Aragonese is also being prepared to be introduced into the official schools of languages (EOI) in Aragon. These are publicly funded schools specially dedicated to teaching languages, run by the education department of each autonomous community of Spain. If carried out it would be a significant step towards offering Aragonese education to all Aragonese citizens. Right now if you're an Aragonese person who wants to learn Aragonese you either have to learn Aragonese by yourself or take courses given by associations. And the DGPLA also gives out grants to businesses and organisations that promote Aragonese amd funds literary prizes.
These and many other inciatives were unimaginable only six years ago, when the right wing government had control. But it comes very late. If Aragonese governments had done this as soon as the Spanish dictatorship fell, four decades ago, when the number of speakers was still in the tens of thousands, Aragonese would not be in this position.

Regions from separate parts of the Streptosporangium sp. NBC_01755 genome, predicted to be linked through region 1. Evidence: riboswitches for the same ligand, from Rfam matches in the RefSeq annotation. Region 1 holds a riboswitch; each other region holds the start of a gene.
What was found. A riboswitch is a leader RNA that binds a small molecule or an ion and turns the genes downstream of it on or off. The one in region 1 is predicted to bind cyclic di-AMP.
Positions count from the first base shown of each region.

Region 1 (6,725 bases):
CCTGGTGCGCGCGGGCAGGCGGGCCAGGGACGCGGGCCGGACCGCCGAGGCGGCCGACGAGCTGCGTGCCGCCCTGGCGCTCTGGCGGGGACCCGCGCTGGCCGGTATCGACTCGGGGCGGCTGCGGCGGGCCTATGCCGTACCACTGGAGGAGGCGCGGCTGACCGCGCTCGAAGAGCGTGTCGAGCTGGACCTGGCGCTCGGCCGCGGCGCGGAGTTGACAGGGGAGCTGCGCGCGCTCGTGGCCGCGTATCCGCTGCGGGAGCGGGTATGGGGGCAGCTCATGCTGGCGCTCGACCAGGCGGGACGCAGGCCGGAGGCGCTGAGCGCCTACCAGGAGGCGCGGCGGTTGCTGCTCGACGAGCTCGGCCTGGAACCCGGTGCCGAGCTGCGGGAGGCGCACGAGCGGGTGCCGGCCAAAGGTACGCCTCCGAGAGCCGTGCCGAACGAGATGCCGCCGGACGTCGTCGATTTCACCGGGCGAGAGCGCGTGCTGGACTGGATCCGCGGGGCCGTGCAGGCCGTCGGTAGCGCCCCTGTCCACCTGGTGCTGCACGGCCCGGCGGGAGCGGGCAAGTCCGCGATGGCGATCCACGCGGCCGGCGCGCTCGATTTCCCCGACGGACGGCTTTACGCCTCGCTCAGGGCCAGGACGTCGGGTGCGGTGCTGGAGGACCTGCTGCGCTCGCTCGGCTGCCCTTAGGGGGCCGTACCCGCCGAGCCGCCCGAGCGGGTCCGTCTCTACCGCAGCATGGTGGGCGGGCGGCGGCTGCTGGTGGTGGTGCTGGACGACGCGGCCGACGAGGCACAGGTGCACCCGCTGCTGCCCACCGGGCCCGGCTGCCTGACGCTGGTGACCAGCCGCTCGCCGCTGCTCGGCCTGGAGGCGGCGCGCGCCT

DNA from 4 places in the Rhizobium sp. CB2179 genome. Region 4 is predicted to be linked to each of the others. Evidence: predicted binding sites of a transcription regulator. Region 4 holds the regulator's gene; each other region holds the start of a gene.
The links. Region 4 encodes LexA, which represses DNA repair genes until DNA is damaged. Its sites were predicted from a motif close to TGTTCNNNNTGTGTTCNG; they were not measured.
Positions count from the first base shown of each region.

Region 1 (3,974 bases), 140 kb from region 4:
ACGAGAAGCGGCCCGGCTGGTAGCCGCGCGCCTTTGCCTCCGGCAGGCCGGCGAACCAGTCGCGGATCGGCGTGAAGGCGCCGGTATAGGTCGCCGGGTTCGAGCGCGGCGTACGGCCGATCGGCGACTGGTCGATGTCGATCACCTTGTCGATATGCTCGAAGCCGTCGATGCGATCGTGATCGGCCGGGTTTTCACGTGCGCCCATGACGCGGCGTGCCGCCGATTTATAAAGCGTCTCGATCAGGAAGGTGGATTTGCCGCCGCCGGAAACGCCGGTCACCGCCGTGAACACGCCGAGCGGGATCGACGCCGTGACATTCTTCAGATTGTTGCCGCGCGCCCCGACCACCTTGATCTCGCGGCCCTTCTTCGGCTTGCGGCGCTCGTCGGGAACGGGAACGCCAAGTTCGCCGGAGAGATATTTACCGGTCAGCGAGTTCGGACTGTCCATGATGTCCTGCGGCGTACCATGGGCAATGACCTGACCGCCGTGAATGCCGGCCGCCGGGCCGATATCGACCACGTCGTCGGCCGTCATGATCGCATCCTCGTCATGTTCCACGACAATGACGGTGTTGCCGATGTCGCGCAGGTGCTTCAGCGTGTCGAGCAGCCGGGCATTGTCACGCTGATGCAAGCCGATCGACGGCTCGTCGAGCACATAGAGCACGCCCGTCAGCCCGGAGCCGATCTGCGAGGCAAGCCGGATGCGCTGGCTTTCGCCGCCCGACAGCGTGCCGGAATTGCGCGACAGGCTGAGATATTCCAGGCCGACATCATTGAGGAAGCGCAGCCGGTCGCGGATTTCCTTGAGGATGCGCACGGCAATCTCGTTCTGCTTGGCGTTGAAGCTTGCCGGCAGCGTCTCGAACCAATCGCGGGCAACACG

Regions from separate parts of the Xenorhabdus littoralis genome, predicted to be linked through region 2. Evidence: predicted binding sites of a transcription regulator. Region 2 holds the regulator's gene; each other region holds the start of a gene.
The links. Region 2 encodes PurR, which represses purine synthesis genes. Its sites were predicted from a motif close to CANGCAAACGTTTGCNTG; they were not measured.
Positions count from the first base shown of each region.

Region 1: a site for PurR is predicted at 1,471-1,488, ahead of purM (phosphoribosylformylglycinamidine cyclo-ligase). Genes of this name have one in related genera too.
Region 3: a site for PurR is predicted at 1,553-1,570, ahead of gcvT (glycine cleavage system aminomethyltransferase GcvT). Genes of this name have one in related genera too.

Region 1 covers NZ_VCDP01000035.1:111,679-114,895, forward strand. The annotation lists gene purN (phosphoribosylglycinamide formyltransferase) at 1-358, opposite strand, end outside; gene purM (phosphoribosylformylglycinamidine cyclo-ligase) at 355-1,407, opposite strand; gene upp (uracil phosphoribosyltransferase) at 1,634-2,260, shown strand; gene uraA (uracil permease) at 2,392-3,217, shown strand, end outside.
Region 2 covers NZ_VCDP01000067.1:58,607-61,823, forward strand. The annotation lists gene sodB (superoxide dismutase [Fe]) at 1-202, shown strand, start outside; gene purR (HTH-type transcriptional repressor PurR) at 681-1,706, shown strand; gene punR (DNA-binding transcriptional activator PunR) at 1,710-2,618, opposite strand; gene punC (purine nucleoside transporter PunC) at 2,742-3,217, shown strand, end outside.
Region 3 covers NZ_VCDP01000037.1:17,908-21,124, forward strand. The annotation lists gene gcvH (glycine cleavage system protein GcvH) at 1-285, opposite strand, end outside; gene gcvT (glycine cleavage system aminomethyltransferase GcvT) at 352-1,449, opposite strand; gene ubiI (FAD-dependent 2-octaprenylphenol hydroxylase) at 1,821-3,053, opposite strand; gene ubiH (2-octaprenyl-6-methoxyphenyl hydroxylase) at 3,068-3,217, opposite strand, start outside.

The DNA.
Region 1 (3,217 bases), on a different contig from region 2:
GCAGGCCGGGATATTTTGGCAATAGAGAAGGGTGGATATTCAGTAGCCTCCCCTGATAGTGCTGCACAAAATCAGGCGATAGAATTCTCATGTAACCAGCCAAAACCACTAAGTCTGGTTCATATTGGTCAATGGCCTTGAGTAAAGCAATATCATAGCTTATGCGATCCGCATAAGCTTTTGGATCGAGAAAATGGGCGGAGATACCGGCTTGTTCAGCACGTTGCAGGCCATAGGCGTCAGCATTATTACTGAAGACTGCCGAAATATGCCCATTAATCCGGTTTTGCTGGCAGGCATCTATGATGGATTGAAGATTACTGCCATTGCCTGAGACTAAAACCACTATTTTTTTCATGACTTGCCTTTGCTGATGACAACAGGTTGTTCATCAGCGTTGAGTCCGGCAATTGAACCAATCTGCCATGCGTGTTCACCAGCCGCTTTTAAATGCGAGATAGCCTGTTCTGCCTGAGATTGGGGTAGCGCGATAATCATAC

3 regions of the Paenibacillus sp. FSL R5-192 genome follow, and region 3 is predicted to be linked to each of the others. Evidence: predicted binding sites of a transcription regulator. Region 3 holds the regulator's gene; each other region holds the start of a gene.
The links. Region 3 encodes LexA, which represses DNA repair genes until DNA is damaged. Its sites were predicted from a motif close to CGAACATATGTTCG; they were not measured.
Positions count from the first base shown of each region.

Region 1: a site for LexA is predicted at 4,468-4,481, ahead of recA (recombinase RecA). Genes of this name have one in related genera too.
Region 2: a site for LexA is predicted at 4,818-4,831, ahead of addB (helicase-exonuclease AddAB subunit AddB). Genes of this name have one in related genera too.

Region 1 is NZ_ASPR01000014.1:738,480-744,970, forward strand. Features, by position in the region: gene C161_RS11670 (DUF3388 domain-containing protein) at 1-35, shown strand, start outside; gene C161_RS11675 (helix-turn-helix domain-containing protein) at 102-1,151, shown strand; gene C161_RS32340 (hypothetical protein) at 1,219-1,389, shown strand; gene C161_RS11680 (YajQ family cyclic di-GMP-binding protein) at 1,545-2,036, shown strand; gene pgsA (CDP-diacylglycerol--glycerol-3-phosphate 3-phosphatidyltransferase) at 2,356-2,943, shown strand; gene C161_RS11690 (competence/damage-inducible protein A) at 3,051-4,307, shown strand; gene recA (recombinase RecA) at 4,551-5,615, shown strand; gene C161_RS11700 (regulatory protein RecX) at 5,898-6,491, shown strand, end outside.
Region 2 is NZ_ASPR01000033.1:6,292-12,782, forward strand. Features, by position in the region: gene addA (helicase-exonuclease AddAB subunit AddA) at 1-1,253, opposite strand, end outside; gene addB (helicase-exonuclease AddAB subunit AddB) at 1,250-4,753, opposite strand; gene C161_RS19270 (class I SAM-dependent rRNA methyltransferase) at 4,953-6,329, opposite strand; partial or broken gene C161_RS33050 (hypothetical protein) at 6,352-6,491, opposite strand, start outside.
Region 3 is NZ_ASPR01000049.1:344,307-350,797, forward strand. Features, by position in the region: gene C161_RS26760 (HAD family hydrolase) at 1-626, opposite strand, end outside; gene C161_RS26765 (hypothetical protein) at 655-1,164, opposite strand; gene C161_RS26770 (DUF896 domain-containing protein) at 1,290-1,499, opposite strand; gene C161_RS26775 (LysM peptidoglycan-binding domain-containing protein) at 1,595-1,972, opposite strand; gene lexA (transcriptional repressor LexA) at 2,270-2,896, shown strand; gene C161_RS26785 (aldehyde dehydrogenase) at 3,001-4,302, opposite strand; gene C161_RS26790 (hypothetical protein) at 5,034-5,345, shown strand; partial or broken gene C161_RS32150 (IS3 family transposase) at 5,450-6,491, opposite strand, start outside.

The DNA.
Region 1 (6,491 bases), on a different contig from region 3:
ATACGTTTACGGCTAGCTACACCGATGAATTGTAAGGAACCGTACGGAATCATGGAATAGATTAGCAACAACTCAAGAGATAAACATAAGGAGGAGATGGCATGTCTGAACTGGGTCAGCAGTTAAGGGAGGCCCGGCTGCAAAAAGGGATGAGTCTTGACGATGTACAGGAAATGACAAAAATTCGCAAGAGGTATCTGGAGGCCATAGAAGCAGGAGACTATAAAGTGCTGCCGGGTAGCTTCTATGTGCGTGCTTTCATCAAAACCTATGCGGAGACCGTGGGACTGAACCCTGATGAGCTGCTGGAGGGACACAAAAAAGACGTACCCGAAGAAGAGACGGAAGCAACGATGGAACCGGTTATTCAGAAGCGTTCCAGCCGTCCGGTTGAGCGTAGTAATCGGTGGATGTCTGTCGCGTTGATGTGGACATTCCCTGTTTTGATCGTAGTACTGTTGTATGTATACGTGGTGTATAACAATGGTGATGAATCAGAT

And it's not a case of 'hindsight is 50/50', even back then there were calls for Aragonese to be made an official language (something that CHA advocates for today). The Spanish constitution of 1978, adopted just after the dictatorship, gives each community the opportunity to officialise its language(s), an opportunity eagerly taken up in Galicia, Valencia, Navarra, Catalonia, the Balearic Islands, the Basque Country...
But status quo political parties in Aragonese had no desire to challenge Spanish supremacy. It took 27 years